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  • Frictions and Outcomes between the State and Civil Society in Locating "Public Bads"
  • Mike Danaher (bio)
Daniel P. Aldrich. Site Fights: Divisive Facilities and Civil Society in Japan and the West. Ithaca: Cornell University Press, 2008 ⋲ 254 pp.

In Site Fights, Daniel Aldrich investigates how the governments of Japan, France, and the United States decide where to locate the necessary evils of airports, dams, and nuclear power plants as well as how leaders respond to an increasingly more questionable public opposition to these sitings. The focus is mainly on Japan, with selective comparisons with France and the United States. The time period is the 1950s onward. Aldrich argues that state agencies initially manage potential conflicts by avoiding contestation wherever possible. He states that authorities place facilities where organized resistance from groups is judged to be lowest. This book charts the decisionmaking processes from a historical perspective and finds that authorities are facing rising opposition from citizens, who are more educated and environmentally and globally conscious.

The research uncovered in this book is a culmination of Aldrich's scholarship on Japan, France, and political science. Japanese and French language sources make up a substantial part of his research and add to the depth of analysis. General findings across the three countries reveal that a strong civil society pushes states to develop more sustainable strategies for handling divisive problems, whereas a weak civil society allows states to continue using hard social control methods and coercion, such as land expropriation and making NGO registration difficult. In other words, the characteristics of civil society, whether strong or weak, play a highly significant role in the choice of government strategies and where projects are ultimately located.

Aldrich drills down among the toolkits that governments use in order to find out what determines their choice of tools from a considerable number of variations in types of government responses, the choice of which is not [End Page 152] easy to explain. He claims tool choices, more than anything else, depend on the strength of contentious political opponents within civil society over time. Governments have at their disposal many and varied tools that can be broadly divided into hard forms of social control, such as expropriation and police suppression, and soft forms, such as grants and educational programs.

Aldrich has compiled a comprehensive data set to test his arguments. His research is carefully designed to compare apples with apples by selecting hundreds of cases. The focus of analysis is the interaction between government and citizenry, which essentially is where this study differs from others. His methodology, which addresses a large number of cases across three countries, is refreshing and opens up the topic to greater scrutiny while providing interesting insight into many conflicts. The book examines a range of variations in government responses to citizen opposition cross-nationally, cross-temporally, and across same-nation cases. These cases inform Aldrich's hypothesis that the strength of civil society to oppose controversial sitings determines how states will react.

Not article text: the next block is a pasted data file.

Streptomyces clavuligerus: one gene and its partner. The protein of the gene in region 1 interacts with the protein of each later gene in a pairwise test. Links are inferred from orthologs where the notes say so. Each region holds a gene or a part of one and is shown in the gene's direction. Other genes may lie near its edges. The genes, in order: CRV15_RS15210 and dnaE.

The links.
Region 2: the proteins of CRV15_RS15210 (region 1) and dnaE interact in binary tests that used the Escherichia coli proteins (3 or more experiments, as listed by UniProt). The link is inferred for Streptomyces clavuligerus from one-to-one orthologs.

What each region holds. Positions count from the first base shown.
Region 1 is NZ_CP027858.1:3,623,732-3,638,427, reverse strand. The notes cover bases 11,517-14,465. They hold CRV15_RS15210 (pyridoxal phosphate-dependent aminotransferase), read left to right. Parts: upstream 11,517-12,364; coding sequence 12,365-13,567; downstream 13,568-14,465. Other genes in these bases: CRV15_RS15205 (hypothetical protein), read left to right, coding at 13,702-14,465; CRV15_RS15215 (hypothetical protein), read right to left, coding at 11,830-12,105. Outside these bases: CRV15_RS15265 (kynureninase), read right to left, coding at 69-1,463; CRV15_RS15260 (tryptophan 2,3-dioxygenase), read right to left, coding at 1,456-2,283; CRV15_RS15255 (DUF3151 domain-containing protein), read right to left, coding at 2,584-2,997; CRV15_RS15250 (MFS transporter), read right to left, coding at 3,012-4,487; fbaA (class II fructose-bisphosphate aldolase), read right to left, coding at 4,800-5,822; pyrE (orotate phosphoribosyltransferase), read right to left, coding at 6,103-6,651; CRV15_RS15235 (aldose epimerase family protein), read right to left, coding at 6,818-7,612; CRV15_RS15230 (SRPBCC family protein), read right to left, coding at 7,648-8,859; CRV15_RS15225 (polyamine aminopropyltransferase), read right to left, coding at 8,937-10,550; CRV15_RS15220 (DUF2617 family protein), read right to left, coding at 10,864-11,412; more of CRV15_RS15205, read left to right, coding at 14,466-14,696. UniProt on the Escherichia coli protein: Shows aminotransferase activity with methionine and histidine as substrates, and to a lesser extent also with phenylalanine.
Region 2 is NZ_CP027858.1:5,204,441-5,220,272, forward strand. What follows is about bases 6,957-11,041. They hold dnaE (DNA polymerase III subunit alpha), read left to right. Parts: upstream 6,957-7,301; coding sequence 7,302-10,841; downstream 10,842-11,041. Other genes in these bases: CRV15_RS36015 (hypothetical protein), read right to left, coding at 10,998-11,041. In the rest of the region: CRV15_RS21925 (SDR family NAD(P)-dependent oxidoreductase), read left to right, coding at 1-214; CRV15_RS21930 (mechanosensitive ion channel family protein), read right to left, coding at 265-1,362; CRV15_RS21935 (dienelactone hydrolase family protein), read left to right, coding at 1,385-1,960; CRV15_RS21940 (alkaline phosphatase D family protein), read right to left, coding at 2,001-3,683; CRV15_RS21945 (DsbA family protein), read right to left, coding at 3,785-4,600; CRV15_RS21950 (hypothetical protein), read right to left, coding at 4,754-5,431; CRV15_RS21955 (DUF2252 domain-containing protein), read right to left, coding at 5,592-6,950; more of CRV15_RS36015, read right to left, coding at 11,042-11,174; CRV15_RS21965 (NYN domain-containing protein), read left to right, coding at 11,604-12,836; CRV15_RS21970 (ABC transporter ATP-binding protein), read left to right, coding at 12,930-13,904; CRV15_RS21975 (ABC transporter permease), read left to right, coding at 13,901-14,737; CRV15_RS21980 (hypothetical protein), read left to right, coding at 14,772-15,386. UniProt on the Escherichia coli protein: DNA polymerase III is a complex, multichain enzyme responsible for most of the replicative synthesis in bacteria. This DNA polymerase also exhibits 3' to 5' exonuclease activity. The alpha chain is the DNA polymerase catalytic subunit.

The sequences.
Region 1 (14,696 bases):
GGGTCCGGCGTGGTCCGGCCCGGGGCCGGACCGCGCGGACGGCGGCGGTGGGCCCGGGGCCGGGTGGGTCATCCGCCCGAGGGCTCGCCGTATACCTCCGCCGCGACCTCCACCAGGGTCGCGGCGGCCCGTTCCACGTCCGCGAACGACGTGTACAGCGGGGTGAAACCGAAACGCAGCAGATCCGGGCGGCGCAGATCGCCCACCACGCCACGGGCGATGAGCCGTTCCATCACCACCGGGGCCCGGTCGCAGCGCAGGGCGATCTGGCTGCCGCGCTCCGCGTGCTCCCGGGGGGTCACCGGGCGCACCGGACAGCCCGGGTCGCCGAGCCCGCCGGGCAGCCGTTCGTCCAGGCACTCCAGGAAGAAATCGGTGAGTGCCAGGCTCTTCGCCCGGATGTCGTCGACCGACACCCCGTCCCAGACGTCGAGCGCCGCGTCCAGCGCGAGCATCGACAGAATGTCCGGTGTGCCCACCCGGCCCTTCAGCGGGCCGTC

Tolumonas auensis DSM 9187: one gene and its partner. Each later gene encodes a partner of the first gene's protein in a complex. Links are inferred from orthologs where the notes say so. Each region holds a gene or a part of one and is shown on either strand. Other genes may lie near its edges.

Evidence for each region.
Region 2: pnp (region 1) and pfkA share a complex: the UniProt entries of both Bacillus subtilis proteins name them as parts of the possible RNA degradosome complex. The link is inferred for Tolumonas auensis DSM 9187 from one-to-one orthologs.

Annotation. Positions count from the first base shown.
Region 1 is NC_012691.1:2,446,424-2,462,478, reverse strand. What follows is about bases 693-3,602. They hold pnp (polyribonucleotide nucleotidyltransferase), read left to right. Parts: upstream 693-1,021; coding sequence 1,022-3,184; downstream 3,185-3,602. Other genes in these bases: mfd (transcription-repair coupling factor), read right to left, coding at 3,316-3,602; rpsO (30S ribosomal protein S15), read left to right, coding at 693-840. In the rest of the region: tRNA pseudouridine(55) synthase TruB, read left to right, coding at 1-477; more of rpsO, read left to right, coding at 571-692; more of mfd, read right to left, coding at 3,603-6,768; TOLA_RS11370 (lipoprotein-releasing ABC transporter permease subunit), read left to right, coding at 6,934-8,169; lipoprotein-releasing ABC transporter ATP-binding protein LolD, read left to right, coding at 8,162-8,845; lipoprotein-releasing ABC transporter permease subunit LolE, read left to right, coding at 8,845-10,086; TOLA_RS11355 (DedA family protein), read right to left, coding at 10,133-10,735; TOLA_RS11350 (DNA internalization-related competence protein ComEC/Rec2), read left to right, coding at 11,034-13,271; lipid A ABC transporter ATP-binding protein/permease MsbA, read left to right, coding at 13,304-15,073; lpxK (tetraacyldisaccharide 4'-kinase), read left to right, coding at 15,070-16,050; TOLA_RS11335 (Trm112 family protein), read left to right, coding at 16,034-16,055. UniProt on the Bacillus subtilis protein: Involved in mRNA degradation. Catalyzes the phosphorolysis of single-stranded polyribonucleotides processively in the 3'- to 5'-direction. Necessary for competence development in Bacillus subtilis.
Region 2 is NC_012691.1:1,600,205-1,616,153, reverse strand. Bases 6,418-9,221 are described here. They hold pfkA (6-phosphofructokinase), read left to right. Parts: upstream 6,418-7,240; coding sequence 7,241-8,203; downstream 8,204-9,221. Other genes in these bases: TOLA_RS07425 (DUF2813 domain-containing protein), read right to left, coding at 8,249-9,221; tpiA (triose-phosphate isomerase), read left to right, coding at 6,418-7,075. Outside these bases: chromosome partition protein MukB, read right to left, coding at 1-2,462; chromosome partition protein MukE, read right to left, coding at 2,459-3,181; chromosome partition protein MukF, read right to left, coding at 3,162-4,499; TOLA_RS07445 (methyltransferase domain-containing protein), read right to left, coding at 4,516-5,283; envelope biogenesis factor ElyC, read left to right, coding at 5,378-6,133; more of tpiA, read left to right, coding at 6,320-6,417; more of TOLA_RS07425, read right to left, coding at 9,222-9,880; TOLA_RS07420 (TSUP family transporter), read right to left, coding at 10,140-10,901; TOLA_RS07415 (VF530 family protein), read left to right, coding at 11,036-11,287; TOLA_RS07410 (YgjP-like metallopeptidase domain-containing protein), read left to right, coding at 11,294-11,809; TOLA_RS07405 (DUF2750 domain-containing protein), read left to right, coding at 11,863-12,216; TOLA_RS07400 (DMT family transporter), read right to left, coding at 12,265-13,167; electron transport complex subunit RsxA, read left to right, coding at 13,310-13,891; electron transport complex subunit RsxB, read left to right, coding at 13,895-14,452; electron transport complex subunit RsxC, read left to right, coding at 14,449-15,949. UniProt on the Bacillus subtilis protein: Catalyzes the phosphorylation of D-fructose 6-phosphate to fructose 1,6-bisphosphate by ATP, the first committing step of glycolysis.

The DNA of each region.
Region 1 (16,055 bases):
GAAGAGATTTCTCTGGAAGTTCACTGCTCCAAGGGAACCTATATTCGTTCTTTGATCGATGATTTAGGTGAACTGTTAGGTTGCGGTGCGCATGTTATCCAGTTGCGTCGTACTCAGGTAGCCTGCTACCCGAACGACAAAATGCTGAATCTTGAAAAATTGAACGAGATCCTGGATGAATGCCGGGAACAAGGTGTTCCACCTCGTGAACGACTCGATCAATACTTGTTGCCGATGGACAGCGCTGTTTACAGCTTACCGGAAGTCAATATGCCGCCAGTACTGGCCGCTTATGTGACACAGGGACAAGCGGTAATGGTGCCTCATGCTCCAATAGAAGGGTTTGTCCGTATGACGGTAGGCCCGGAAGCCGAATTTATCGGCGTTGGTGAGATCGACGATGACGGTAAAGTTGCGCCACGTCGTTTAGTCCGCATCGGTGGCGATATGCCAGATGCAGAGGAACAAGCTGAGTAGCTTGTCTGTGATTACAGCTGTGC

The historical context provided offers insights into the various levels and motivations of civil protests, as well as focusing on more determined government authorities. For example, the Narita airport extensions during the late 1960s corresponded with Vietnam War dissent and left-wing student activities. Yet protests, though highly militant and violent, remained unsuccessful. Protestors thought Narita would be used by U.S. combat and troop planes fighting in Vietnam in the same way that the Haneda airport was being used. Learning from the Narita case, the state has employed soft social control methods for future airport sitings. Moreover, in recent times airports were built on man-made islands in Japan in order to minimize public backlash. Similarly, the oil shocks of 1973–74 made governments more determined to shield their nations from future global events by speeding up construction of nuclear power plants, and therefore energy independence, if possible. This certainly applied to Japan and France, which have low reserves of oil and coal.

The book shows that ordinary Japanese people are concerned about the environmental and personal health risks of these facilities but that this varies depending on the type of "public bad." Japanese and U.S. opposition to dams has...


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pp. 152-155
Launched on MUSE
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